From that point, in the isolation of rural Colorado, DeZorzi fell in love with old records and the orchestral possibilities of the acoustic guitar. Despite turning to a more synth-based sound while living in Los Angeles during the COVID-19 pandemic, DeZorzi returned to Colorado, the comfortable isolation of nature, and the acoustic guitar. It was at that point that he went on to create his latest album, Denver.
“The album is made up of meditations of the time and experiences that have shaped me in the last few years,” DeZorzi explained. Denver is a collection of tracks created as he meditated on his life, while returning to the comfortable home that is his acoustic guitar. “I would just sit down and play,” he said. “It would all just gradually come together.”
One of the songs on Denver that DeZorzi found to be the most personally impactful was the track “Reseda”. This song looks back onto the stressful and emotionally exhausting time in which DeZorzi had just relocated to Los Angeles. The point where he was still adjusting to it all. “It took a lot of time to get this to where it is,” he explained. “When listening to this song, I can picture exactly what it feels like to be there again.”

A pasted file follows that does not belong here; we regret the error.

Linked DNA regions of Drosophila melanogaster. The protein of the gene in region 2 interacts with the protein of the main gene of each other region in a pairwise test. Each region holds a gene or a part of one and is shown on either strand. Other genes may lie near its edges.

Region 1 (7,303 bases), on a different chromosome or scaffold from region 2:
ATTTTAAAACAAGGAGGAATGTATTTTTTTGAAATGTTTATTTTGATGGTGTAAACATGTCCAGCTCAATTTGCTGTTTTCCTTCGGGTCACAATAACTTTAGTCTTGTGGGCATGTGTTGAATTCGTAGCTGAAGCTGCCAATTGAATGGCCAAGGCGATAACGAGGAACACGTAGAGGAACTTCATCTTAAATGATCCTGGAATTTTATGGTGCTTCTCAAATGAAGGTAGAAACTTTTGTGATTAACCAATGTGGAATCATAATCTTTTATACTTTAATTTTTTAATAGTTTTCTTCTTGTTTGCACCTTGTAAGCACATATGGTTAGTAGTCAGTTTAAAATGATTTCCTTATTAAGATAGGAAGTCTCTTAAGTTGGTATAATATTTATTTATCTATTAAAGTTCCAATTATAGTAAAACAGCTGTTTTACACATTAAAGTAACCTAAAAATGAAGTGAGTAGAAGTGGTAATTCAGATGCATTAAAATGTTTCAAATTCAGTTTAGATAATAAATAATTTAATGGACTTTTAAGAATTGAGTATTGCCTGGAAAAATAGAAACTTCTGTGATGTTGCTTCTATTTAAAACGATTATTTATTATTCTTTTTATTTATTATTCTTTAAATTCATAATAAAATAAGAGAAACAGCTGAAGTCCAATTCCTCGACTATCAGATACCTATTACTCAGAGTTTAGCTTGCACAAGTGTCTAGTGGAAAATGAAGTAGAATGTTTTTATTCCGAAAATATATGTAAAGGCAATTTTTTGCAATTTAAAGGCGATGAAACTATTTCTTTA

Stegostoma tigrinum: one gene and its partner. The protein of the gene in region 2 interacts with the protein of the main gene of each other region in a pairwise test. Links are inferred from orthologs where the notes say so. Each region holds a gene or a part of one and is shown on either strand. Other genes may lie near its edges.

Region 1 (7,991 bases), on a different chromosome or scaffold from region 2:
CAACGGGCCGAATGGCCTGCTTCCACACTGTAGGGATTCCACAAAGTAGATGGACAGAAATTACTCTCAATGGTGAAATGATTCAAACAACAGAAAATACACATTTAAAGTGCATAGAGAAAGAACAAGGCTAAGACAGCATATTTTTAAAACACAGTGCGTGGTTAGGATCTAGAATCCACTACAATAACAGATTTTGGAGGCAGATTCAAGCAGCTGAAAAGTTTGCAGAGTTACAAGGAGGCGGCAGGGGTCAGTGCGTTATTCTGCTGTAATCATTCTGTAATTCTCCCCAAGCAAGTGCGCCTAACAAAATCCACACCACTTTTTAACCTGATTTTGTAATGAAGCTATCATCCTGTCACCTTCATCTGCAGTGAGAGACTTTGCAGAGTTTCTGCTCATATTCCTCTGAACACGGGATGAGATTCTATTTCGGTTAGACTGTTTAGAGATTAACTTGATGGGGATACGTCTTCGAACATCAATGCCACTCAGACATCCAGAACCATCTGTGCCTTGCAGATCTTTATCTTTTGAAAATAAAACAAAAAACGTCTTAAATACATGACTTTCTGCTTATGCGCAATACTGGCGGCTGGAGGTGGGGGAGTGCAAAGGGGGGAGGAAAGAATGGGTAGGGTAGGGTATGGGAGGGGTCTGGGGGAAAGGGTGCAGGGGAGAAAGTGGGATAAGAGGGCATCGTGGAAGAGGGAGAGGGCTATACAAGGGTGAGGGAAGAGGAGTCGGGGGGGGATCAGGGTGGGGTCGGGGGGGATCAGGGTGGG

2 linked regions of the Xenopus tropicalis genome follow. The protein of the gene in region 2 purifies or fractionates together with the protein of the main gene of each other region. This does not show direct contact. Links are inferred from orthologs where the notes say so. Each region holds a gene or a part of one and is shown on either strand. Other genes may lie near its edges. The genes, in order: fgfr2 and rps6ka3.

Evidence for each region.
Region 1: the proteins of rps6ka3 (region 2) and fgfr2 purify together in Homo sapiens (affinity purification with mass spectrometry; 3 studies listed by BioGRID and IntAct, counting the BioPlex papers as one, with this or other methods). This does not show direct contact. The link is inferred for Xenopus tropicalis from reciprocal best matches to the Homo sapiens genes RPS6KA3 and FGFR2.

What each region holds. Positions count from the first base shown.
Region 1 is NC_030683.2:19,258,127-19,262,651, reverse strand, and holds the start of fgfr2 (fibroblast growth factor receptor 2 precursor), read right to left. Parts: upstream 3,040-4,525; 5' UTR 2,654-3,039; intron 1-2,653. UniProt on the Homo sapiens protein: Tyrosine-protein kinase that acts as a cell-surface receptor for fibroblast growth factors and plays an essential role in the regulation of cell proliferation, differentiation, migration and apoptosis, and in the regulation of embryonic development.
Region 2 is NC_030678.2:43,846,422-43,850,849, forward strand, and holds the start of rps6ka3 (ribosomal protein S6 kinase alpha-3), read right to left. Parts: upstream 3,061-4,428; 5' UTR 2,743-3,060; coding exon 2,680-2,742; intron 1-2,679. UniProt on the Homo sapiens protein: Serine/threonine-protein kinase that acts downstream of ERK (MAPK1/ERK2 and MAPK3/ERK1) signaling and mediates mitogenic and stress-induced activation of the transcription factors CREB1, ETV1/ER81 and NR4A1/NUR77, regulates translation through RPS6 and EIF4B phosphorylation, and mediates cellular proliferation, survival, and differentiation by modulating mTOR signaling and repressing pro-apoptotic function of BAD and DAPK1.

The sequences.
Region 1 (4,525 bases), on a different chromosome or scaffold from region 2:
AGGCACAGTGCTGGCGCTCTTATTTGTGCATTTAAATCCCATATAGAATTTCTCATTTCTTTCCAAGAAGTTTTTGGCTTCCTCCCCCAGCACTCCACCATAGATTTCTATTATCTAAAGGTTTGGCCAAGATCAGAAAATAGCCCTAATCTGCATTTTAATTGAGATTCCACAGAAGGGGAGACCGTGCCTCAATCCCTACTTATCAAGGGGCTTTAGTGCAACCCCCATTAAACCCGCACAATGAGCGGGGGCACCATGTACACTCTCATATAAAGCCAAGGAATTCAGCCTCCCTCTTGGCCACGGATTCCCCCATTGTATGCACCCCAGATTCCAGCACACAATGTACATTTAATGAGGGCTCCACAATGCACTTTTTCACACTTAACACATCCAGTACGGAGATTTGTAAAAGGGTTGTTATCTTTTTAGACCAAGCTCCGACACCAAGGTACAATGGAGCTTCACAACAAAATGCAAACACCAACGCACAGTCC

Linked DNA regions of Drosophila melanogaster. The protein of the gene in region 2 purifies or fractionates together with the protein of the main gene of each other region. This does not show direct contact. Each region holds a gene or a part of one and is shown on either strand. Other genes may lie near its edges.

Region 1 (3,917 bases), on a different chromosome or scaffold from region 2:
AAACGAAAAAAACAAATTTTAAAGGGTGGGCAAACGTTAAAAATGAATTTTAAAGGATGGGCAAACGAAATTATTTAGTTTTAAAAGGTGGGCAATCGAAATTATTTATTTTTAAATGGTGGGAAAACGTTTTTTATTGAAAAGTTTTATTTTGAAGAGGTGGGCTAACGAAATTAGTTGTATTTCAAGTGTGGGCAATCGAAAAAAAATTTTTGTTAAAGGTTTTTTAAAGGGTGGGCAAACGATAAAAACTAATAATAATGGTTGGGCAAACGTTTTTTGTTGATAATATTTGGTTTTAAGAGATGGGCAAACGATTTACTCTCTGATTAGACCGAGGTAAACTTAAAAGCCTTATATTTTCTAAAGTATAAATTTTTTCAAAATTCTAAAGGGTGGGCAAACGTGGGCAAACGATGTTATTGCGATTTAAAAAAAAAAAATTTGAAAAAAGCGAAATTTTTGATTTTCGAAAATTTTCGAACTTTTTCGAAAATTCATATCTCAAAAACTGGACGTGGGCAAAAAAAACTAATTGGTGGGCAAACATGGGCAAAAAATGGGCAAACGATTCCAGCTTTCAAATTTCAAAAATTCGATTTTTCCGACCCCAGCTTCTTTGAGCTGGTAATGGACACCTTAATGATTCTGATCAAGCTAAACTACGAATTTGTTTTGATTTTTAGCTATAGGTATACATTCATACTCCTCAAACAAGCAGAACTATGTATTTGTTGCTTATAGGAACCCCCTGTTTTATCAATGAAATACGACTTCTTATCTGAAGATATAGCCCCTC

DeZorzi’s hope with Denver is that his audience is able to listen to the album and get the same experience as he gets with “Reseda”. The project is filled with emotion, honesty and sensitivity and by putting that into the world, he shares a soundtrack to our collective moments of vulnerability.
Following the release of Denver, DeZorzi is set on continuing to share his music through upcoming live performances, experimentation into new styles and outlets, and future releases of his music. This artist has an incredible future ahead of him and it would truly be a mistake to miss out on the gorgeous work he has coming up.
Make sure to stay tuned in to Royce DeZorzi on various platforms for new music, visuals and social posts.
”Sparkle Like 24K Gold,” the latest release from Dr. Jefferey P. Kee, has hints of his Christian faith in it. He is, after all, a Baptist minister, and in a song about love it is natural for him to borrow some lines from St. Paul: “Love is patient, love is kind.”